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Copper Recycling: Why it Matters

Updated: May 11, 2023


Adult and child hold separate ends of a blue recycling bin while looking at each other and smiling.

Many have claimed that copper is the world’s most reusable resource. This is because the unique properties of this metal maintain quality across uses. In other words, there is no difference in the quality of copper from a mine and copper that is recycled from past materials such a copper wiring or pipes. The Copper Development Association proposes that the copper found in the penny in your wallet may well be as old as the Egyptian pharaohs.


Copper has an infinite life if recycled properly! Committing to the faithful recycling of copper has an effect on C02 levels also. It takes significantly less C02 production to recycle copper than it would to mine more. Making the decision to reuse and recycle is a non-brainer for those concerned about energy efficiency and the ecological impacts of mining precious metals.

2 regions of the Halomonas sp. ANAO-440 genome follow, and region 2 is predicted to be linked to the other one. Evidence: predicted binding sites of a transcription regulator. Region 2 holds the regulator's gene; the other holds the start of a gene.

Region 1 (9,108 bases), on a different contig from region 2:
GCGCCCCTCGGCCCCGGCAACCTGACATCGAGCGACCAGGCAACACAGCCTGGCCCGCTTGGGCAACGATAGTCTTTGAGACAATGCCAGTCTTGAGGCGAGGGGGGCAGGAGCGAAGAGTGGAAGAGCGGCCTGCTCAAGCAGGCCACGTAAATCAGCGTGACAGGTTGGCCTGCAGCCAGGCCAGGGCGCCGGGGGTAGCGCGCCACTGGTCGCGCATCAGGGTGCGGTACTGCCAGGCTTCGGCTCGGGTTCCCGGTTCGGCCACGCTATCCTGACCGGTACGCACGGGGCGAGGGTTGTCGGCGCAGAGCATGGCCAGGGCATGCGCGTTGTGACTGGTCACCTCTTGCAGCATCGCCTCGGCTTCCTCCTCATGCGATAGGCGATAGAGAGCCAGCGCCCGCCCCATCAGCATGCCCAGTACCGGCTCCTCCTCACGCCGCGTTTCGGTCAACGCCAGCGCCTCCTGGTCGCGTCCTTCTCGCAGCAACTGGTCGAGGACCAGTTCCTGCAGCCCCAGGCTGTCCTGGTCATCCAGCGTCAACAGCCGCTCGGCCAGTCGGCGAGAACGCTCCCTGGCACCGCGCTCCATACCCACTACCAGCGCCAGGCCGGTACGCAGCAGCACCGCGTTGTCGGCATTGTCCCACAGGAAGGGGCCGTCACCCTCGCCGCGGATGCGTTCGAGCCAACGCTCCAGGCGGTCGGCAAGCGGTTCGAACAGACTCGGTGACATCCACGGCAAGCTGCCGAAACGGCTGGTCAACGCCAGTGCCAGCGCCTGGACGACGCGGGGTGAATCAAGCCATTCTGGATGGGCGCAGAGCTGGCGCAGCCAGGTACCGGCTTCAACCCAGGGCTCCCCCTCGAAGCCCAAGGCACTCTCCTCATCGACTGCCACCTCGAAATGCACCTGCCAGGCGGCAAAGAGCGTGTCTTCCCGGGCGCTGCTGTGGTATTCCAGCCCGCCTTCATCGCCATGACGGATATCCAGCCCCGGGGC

Currently, the driving force behind copper use is found in power generation due to copper's outstanding conductivity properties. This is projected to increase as energy efficient standards and the drive toward renewable resources continues. The second most common use of copper is in appliances and electronics. Responsible disposal of these household items is a practical and simple way that everyday consumers can ensure they are doing their part in the copper recycling process. In addition, recycling everyday electronics and appliance ensures the other metals present in these devices such as gold, silver, zinc, tin and lead are also being recycled.


According to the Copper Alliance, 8.7 million tons per year of copper comes from the recycling of old or used copper and scraps from the production and manufacturing of new copper materials. That means that over 30% of the copper value chain each year comes from recycled copper! While the need for new mining is unlikely to be eliminated entirely due to population growth, continued economic development, and technological innovation along with the fact that most copper is utilized for long term applications that last decades, as demand for copper increases, responsibly reusing this metal might solve some of the gaps between supply and demand.

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